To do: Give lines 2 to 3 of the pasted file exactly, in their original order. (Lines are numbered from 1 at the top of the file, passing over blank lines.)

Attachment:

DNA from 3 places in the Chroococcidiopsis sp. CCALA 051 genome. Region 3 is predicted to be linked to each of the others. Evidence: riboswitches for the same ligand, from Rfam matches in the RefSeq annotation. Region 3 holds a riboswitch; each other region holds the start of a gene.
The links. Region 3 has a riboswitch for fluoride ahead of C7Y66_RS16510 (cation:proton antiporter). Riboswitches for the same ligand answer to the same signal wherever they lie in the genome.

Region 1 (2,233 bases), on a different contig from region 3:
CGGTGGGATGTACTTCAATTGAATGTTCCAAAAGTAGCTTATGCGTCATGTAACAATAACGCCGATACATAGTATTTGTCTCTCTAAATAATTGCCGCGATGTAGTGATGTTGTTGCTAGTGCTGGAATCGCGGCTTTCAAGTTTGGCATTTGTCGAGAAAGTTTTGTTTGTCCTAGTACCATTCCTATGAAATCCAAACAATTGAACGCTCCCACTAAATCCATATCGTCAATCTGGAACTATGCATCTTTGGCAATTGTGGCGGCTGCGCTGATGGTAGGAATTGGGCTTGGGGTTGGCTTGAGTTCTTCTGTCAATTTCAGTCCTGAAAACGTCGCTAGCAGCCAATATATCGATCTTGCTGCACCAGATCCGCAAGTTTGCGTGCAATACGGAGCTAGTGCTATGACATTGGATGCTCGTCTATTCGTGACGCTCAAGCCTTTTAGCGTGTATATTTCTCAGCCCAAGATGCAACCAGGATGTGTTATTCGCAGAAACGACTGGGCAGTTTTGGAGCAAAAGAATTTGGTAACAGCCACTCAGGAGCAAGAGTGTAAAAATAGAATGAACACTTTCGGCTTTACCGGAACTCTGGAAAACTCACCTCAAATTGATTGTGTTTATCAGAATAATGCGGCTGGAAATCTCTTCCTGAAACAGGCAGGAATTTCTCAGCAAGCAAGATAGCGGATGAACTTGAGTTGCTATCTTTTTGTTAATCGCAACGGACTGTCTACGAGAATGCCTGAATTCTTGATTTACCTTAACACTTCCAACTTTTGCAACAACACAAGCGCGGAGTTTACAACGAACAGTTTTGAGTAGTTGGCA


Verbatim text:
The links. Region 3 has a riboswitch for fluoride ahead of C7Y66_RS16510 (cation:proton antiporter). Riboswitches for the same ligand answer to the same signal wherever they lie in the genome.

Region 1 (2,233 bases), on a different contig from region 3: